Getting What We Deserve: Health and Medical Care in America
Johns Hopkins University Press, 2 okt. 2009 - 152 pagina's
One of America's leading public health experts finds a host of ills in this country's health care system:
• The United States spends nearly twice as much on health care as the rest of the developed world, yet has higher infant mortality rates and shorter longevity than most nations.• We have access to many different drugs that accomplish the same end at varying costs, and nearly all are cheaper abroad.• Our life span had doubled over the past century before we developed effective drugs to treat most diseases or even considered altering the human genome.• The benefits of almost all newly developed treatments are marginal, while their costs are high.
In his blunt assessment of the state of public health in America, Alfred Sommer argues that human behavior has a stronger effect on wellness than almost any other factor.
Despite exciting advances in genomic research and cutting-edge medicine, Sommer explains, most illness can be avoided or managed with simple, low-tech habits such as proper hand washing, regular exercise, a balanced diet, and not smoking. But, as he also shows, this is easier said than done.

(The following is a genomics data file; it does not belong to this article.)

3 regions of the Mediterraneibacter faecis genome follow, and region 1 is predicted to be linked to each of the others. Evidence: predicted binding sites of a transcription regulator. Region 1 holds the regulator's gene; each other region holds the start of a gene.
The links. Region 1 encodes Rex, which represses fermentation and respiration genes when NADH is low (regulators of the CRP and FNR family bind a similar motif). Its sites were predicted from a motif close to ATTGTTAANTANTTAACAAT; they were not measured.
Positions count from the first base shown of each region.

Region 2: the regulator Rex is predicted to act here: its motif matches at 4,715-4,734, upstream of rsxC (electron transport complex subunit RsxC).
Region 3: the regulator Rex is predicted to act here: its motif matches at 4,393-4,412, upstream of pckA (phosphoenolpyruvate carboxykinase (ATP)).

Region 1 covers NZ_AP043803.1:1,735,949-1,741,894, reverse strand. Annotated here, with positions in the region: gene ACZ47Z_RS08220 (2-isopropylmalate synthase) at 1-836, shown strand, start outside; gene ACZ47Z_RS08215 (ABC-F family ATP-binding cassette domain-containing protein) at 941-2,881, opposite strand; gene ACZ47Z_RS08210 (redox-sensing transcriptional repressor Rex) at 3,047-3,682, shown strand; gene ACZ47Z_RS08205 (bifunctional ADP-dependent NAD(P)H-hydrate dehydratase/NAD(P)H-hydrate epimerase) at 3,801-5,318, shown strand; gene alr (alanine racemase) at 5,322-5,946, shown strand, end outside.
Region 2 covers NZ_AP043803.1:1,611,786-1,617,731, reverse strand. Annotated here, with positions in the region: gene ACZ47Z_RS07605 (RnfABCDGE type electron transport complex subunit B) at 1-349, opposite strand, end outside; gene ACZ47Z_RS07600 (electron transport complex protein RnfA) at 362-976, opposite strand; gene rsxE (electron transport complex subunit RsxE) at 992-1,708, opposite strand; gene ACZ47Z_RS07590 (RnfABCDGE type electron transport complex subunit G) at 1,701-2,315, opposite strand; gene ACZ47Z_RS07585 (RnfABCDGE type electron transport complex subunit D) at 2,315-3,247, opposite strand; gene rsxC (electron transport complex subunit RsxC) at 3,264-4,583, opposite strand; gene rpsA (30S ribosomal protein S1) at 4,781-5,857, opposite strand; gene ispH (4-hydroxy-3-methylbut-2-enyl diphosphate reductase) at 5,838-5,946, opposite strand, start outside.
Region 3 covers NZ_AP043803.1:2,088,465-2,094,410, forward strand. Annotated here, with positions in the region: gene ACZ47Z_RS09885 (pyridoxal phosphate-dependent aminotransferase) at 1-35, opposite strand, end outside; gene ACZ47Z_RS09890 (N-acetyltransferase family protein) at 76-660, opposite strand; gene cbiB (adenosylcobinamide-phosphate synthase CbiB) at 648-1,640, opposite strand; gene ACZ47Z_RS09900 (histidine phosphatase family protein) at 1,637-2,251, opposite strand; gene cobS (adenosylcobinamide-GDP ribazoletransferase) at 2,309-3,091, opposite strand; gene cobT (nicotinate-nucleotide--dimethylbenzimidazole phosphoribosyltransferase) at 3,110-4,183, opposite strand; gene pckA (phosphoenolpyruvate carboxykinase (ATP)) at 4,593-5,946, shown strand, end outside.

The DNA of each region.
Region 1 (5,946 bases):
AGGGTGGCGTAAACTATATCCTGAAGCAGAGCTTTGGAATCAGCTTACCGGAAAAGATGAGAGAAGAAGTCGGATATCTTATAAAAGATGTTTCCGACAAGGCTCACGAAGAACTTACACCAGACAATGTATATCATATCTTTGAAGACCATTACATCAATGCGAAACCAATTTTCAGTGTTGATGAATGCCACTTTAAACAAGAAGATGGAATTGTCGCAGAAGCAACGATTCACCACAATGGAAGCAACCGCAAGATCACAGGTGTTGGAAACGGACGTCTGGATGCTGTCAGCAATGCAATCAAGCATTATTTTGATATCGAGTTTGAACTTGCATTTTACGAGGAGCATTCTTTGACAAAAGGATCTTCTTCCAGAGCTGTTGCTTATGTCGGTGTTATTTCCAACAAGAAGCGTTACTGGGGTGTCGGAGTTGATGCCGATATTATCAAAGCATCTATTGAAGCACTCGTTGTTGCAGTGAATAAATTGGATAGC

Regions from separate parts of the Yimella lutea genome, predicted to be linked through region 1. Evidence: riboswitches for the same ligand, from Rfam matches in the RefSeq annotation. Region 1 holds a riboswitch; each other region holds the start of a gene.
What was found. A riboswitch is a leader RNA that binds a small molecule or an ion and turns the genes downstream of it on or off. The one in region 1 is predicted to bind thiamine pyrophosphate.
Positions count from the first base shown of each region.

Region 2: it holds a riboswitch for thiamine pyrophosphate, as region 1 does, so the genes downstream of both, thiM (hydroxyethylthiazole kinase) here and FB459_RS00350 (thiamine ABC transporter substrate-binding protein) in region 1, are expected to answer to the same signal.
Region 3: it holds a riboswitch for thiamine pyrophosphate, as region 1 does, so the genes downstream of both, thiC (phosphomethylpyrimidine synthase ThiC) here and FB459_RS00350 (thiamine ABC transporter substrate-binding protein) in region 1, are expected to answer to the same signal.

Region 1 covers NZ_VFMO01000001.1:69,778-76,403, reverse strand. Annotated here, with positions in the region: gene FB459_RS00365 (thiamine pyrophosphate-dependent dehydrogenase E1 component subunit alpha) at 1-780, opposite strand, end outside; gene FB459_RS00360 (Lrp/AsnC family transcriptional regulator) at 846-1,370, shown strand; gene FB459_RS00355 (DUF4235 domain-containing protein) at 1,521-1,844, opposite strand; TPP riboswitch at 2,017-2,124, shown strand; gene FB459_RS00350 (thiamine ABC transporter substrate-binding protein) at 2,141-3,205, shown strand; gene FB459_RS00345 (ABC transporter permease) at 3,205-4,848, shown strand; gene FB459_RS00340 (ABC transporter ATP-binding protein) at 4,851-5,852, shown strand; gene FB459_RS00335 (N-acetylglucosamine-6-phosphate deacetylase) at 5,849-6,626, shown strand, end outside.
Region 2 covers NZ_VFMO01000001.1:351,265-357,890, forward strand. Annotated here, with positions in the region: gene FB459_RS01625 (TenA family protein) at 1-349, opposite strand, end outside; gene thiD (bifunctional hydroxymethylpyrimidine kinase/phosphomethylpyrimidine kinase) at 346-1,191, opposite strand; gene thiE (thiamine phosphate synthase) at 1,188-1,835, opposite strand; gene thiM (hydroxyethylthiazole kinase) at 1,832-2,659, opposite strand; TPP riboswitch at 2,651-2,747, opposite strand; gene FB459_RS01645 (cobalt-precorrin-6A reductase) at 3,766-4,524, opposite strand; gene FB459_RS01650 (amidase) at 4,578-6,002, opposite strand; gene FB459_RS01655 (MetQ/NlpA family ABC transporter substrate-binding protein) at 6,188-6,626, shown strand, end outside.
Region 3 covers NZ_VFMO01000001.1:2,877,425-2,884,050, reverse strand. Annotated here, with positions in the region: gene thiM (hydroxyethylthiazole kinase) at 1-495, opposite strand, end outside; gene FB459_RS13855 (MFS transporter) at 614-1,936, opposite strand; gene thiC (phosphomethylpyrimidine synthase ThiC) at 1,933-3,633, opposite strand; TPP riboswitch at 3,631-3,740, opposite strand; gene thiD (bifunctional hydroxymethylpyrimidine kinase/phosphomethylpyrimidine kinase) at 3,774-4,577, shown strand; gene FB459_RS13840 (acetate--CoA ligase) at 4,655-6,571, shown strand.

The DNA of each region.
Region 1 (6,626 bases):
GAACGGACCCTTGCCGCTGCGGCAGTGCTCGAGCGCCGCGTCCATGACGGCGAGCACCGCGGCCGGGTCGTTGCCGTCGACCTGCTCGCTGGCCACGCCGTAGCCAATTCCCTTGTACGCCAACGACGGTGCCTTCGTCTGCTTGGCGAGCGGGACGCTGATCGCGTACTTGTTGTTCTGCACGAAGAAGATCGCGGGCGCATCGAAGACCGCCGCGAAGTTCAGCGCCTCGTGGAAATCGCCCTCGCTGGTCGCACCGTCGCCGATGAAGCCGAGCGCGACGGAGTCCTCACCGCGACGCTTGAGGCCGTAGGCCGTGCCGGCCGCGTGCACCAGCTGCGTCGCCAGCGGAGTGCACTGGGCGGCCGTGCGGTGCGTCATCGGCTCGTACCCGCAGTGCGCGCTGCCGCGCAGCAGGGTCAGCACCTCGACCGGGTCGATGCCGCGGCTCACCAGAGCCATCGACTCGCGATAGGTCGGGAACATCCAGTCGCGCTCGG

Sommer finds that our fascination with medical advances sometimes keeps us from taking responsibility for our individual well-being. Instead of focusing on prevention, we wait for medical science to cure us once we become sick.
Humorous, sometimes acerbic, and always well informed, Sommer’s thought-provoking book will change the way you look at health care in America.
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But large variations in the concentration of physicians ensure that some doctors
will have relatively fewer patients than they would like, while those few
physicians working in difficult locales, in which reimbursement rates are much
lower, are ...
... low—so low that it is often difficult to attract physicians to practice in areas
where Medicaid is widely used or to accept Medicaid beneficiaries as patients.
For several years, Maryland's Eastern Shore lacked a single obstetrician willing
Providing universal coverage should not prove difficult, but containing the growth
in health care costs will. As populations grow and age, the amount ofillness
needing care increases. (As is often pointed out, as much as one-third of all
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